The Balance Transfer Method is where you move your credit card debt from a card with a high interest rate to one with a lower interest rate. This will have the effect of reducing the amount of debt installments going to interest and increasing efforts towards debt relief.

This can complement the Avalanche Method very well, as it takes away the account with the highest interest away, therefore streamlining the avalanche process. It will be up to each individual to determine which transfer card works best for them.

This is a good method for those with a certain credit rating who can obtain cards with lower interest rates where this method would then make sense. There are even cards that offer very low or a zero percent introductory rate.

However, it must be noted that these types of transfers usually carry a transfer fee with them. This means you will have to determine if the transfer fee outweighs the benefits of reduced interest.

Debt Consolidation Via Loan

Some people might be best off taking out a personal loan. What this does is it pays off the previous accounts by having all the balances transfer to a single account tied to a personal loan. You then focus on servicing that single loan.

A big benefit of this method is that you usually avail a lower interest rate with the personal loan than the credit card debts. This will enable you to devote more money towards debt relief instead of interest. You also make fewer payments every month, which makes life less complicated.

Another benefit to a personal loan, compared to credit card debt, is that personal loans count as installment loans, which means the balance will not affect your credit score the way it would on a credit card. This will in turn have positive effects on the rest of your financial life.

Debt Settlement

In some cases, debt settlement might be the way to go. This is where you sit down with creditors and negotiate a settlement, whereby you pay off a partial amount of your debts. You will need to be in a situation of hardship in order to be considered for this.

Situations like loss of employment or medical emergency might qualify for settlement. Another requirement that usually comes with this method is a large one-time initial payment. So, if you do have this ability, you should consider this tactic.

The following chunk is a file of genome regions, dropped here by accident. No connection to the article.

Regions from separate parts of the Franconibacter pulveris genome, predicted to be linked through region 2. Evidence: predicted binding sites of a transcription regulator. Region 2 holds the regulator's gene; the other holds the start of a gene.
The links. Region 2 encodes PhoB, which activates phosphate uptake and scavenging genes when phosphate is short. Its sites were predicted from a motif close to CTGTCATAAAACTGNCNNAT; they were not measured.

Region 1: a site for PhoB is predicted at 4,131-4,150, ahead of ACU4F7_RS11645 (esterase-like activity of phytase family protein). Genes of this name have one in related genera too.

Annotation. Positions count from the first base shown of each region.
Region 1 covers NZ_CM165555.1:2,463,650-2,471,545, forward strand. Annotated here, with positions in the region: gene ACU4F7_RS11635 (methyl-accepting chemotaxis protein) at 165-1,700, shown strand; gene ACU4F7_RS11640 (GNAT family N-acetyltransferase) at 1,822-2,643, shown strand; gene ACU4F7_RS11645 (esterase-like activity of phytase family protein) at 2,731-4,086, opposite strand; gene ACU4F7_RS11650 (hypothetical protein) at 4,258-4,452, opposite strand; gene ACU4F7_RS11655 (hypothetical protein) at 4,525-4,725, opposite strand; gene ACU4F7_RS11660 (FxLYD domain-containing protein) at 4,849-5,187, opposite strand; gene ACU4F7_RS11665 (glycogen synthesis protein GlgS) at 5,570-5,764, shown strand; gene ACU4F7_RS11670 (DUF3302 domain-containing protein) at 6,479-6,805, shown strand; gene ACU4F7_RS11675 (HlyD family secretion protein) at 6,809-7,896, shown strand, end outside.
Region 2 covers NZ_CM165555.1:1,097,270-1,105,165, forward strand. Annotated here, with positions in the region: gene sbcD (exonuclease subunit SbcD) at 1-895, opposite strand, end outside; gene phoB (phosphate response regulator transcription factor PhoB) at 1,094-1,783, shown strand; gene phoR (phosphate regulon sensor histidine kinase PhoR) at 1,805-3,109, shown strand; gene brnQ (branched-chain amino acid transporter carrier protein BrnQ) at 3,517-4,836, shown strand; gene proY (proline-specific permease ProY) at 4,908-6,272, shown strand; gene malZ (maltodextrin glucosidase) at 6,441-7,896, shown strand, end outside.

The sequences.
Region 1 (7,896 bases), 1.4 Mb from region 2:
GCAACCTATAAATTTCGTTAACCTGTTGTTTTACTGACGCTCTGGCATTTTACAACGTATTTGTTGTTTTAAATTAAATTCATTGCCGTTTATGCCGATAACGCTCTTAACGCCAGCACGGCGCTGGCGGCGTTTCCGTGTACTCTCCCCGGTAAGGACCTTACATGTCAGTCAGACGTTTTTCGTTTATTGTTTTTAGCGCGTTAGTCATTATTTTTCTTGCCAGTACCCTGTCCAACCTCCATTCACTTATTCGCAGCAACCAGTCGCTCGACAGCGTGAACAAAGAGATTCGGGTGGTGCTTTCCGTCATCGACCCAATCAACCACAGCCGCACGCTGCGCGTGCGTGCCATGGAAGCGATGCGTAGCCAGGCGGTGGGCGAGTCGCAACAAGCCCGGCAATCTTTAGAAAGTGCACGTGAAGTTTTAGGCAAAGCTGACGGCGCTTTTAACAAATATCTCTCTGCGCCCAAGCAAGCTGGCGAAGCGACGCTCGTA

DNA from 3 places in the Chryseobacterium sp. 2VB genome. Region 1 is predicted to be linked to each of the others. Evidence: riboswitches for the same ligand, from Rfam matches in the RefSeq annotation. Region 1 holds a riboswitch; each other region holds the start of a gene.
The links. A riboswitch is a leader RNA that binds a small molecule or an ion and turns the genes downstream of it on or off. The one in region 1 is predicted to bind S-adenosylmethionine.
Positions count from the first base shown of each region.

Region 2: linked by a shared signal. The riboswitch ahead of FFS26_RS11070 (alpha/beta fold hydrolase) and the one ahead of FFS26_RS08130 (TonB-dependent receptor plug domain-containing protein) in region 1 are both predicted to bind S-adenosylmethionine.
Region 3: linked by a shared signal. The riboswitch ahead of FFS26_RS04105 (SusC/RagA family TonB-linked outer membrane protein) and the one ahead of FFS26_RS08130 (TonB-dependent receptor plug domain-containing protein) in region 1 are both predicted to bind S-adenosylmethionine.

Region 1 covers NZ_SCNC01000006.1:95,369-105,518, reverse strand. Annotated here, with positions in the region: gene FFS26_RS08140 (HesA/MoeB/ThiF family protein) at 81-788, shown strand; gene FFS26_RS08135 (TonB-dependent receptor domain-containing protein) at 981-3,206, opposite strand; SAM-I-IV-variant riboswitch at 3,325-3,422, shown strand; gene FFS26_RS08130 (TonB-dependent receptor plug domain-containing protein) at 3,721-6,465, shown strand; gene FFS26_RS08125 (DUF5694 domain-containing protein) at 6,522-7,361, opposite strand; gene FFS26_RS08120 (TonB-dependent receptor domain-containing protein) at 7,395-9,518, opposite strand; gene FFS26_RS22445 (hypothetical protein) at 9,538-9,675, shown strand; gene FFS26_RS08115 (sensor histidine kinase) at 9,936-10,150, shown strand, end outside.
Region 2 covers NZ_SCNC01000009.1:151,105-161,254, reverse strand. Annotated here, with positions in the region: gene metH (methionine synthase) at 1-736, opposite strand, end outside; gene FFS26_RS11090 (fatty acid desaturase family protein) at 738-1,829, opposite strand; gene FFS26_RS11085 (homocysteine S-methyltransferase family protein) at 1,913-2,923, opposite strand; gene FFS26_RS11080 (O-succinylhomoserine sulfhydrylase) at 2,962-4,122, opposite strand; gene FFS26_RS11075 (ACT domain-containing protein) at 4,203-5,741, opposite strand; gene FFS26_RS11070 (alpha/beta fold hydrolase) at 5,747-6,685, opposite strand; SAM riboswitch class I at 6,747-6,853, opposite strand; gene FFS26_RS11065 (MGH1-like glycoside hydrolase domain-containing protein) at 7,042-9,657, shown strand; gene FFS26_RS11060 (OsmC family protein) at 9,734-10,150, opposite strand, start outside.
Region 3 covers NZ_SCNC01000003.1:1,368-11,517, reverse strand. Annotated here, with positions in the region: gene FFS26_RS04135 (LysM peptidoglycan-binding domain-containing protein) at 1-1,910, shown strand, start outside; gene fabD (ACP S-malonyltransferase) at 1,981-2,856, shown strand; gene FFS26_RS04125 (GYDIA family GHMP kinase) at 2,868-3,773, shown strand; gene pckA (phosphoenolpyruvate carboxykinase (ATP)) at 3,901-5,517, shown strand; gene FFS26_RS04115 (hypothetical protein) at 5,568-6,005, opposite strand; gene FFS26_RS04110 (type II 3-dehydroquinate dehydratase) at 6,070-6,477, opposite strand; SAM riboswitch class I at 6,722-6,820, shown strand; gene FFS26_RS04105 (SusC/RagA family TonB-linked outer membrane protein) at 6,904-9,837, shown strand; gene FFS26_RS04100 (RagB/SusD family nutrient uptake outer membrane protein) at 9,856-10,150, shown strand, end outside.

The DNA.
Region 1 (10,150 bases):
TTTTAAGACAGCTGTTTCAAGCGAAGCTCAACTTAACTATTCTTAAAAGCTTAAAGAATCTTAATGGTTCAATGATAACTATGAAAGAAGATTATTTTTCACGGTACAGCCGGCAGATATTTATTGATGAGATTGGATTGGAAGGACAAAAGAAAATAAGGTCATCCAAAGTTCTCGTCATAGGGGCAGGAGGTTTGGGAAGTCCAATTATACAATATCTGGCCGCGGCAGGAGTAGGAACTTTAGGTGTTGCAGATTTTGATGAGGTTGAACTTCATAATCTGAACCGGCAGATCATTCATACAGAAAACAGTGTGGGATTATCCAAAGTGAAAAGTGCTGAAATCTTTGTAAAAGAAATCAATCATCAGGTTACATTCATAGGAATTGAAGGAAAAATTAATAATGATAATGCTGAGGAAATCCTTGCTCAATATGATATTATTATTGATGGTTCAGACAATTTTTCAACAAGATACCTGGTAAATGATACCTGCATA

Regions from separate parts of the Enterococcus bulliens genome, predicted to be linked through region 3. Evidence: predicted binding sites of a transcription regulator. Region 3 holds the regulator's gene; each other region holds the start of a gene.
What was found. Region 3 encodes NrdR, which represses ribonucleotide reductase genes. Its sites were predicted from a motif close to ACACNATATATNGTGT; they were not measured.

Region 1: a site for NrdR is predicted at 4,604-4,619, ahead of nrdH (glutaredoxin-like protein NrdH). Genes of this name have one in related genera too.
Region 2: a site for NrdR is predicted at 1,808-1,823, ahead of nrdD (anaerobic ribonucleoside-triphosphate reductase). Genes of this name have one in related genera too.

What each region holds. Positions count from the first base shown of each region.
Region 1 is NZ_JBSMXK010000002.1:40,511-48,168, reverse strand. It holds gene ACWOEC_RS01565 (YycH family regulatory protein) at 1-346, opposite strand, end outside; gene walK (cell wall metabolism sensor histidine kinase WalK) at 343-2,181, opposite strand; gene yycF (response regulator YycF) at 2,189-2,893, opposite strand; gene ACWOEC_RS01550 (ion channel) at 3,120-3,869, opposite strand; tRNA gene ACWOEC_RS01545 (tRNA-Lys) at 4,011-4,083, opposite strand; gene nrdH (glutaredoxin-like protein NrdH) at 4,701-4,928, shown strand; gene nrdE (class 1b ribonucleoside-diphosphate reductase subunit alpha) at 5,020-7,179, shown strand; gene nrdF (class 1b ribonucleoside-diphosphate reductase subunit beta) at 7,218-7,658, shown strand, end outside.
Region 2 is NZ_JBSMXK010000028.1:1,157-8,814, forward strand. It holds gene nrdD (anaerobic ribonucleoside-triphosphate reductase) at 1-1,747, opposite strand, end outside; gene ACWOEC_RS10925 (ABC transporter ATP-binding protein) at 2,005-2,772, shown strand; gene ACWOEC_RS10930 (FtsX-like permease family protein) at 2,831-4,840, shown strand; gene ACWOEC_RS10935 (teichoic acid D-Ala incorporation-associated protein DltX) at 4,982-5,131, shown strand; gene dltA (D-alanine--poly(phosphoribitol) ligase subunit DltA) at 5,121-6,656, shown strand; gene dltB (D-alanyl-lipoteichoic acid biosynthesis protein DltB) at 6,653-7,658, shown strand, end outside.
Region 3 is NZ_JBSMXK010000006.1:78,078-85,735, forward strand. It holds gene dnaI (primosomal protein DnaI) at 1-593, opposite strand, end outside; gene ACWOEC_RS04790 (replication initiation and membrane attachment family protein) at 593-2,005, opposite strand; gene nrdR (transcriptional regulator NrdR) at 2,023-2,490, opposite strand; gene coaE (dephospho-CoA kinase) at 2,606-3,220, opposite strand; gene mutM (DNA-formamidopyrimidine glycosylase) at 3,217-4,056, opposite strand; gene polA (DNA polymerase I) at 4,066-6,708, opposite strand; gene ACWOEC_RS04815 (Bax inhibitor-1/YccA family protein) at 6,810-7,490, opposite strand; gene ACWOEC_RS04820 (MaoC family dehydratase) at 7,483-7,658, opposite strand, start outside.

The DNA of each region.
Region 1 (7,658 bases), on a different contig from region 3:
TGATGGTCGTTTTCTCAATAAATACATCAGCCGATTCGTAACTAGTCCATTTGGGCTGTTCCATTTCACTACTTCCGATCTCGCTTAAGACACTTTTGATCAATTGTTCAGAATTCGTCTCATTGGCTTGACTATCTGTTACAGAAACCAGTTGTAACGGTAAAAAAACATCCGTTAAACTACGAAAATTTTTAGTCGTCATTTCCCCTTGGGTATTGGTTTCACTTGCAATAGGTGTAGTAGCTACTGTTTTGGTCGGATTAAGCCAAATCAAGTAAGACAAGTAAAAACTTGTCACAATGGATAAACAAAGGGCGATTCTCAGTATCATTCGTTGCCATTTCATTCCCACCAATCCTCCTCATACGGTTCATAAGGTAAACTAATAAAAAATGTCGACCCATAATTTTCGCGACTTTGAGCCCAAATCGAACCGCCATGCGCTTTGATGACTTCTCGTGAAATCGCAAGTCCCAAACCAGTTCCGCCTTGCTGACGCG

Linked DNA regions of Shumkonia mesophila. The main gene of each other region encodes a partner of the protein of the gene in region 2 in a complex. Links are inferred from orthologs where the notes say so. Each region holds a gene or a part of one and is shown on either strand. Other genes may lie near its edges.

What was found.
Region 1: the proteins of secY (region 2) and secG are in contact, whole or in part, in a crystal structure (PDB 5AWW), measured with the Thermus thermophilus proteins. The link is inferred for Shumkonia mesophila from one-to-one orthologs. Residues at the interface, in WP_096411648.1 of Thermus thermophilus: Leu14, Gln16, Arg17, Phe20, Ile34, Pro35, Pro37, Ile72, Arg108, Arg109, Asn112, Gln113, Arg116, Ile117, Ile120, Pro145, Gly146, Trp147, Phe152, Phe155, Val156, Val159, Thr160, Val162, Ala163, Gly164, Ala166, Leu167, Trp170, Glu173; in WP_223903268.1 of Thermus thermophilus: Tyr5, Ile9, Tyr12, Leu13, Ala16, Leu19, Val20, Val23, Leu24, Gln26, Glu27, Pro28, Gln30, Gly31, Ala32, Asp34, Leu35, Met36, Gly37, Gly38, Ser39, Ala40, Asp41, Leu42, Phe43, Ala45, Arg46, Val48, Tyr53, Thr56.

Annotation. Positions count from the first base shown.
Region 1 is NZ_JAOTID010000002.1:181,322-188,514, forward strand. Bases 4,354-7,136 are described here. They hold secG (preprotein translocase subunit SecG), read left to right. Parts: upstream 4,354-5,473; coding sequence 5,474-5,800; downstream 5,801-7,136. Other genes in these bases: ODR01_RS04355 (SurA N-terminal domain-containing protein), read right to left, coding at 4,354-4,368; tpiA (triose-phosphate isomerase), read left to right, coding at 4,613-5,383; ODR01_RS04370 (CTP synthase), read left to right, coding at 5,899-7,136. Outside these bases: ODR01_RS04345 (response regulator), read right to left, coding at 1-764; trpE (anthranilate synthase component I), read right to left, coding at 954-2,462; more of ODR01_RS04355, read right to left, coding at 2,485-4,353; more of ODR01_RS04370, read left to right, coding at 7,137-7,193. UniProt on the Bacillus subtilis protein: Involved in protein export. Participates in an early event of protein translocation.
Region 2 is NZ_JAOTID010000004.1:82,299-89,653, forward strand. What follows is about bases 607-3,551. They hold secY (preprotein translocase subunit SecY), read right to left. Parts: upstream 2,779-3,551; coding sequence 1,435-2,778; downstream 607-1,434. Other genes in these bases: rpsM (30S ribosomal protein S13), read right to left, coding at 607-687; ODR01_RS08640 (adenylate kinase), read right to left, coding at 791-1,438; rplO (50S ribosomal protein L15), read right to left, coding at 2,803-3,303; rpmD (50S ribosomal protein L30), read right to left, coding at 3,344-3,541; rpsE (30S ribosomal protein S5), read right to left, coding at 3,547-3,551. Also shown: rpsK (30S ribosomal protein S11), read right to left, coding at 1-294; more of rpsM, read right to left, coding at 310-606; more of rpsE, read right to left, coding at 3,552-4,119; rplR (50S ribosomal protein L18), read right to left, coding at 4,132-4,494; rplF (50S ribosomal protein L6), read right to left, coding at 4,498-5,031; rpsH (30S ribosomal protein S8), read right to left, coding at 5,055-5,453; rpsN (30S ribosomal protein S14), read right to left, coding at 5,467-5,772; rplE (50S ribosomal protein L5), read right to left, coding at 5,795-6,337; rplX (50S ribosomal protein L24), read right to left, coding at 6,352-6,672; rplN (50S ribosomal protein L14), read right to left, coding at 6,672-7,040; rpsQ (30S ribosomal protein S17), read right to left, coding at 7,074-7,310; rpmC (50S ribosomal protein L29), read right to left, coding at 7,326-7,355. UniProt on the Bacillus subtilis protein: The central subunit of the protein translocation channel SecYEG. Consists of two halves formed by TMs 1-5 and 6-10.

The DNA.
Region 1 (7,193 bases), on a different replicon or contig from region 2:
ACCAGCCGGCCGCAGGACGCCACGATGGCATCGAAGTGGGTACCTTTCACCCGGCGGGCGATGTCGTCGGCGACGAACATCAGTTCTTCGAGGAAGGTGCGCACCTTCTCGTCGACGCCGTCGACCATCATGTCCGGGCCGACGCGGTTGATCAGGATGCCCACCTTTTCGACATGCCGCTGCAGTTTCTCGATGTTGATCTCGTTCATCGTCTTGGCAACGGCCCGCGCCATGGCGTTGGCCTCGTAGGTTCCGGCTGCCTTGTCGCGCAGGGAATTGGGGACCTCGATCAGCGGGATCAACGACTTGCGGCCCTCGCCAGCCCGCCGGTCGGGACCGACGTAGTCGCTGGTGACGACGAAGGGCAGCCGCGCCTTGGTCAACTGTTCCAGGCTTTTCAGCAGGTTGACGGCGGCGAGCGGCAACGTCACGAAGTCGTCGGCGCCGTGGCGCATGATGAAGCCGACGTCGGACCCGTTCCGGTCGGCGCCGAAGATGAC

When looking for assistance in this matter, it is important that you do not get caught in a scam where you are charged excessive service fees. It is therefore advised that you consult the FTC Consumer Information website in order to obtain more information to prevent falling into a financial trap.

Another thing to keep in mind is that if you are successful at reducing your debt balance, you might be required to pay taxes on the amount reduced. This catches many people off guard, so it is important that you make sure you are financially able to take that hit before going through with a settlement plan.

Bankruptcy: The Last Resort

If you have attempted all the above methods, and you are still not getting ahead of your debt, you may have to consider filing for bankruptcy. Before you consider going forward with a bankruptcy filing, you should make absolutely sure that you have considered every other alternative, because this is a very serious issue.

There are two types of personal bankruptcy that you can opt for. The first one is Chapter 7, where you will usually end up giving up some, if not all your property holdings as a condition. Another type is Chapter 13, where you are not required to give up any property.

Keep in mind that bankruptcy filing is almost always a long and expensive process by virtue of the seriousness of the situation. The bulk of the cost usually comes from court filing fees as well as legal fees. You will also be asked to seek credit counseling prior to initiating the filing process.

Of course, this will have a very negative affect on your credit score. However, it is to be noted that the drop in credit score might not be as severe as expected, simply because the financial situation that precedes a bankruptcy filing has usually done most of the damage.

After the process is complete, the bankruptcy will remain on your credit record for ten years, even though the items wiped away by the bankruptcy go away after seven years at most. This is why filing for bankruptcy is a very last resort and should never be taken lightly.

Debt is something most of us would like to be without. People need to take charge of their situation and stop being a helpless bystander in life.